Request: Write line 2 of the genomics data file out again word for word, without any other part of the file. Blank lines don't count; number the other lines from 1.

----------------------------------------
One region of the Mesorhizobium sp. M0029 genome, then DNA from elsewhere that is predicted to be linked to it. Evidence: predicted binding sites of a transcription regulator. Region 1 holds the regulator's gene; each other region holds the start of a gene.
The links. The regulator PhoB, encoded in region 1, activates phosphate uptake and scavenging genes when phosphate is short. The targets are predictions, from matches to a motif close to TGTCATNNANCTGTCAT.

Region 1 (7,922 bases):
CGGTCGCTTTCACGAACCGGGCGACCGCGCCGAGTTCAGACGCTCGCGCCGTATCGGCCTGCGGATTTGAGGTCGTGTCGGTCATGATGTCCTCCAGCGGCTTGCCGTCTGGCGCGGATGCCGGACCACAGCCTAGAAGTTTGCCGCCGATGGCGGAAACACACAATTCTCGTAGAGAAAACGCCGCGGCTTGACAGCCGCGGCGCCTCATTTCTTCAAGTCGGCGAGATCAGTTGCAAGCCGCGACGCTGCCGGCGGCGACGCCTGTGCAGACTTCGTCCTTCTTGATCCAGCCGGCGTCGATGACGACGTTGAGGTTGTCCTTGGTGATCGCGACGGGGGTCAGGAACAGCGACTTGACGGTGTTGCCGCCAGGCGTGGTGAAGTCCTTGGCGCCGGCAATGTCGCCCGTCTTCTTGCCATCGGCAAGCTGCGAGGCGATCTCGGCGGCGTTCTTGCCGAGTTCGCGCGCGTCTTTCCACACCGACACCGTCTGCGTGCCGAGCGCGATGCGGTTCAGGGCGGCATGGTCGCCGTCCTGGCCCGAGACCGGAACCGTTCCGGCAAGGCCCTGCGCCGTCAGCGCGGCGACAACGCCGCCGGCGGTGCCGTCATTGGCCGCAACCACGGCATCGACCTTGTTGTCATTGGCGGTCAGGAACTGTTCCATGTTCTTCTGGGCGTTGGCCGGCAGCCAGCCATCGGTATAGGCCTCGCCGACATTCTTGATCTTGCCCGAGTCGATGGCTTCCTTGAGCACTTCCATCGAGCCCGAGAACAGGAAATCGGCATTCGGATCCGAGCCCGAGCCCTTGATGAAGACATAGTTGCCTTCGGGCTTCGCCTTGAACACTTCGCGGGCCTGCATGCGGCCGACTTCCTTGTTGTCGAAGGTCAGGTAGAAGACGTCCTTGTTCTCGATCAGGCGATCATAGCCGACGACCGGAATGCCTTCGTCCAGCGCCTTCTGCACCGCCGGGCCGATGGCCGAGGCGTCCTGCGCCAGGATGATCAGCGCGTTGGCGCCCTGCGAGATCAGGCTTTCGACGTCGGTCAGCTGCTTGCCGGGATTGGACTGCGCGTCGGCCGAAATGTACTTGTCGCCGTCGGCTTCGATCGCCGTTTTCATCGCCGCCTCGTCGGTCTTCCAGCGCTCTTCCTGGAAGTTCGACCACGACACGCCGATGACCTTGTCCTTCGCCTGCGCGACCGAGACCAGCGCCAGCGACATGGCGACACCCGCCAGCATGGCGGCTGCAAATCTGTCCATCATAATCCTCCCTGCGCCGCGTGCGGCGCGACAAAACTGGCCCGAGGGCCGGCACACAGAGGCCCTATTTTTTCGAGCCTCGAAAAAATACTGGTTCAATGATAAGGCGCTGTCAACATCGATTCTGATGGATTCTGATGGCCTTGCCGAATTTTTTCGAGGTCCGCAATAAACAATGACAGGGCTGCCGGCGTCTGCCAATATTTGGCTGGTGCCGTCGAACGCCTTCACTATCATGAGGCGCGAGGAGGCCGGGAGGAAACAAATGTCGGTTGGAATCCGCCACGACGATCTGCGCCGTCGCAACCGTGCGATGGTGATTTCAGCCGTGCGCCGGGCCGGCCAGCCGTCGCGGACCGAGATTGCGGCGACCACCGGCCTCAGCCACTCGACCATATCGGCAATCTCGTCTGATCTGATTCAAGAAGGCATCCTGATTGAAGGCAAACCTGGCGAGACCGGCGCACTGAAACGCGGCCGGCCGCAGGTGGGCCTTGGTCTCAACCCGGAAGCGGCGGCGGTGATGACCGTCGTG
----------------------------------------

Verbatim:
The links. The regulator PhoB, encoded in region 1, activates phosphate uptake and scavenging genes when phosphate is short. The targets are predictions, from matches to a motif close to TGTCATNNANCTGTCAT.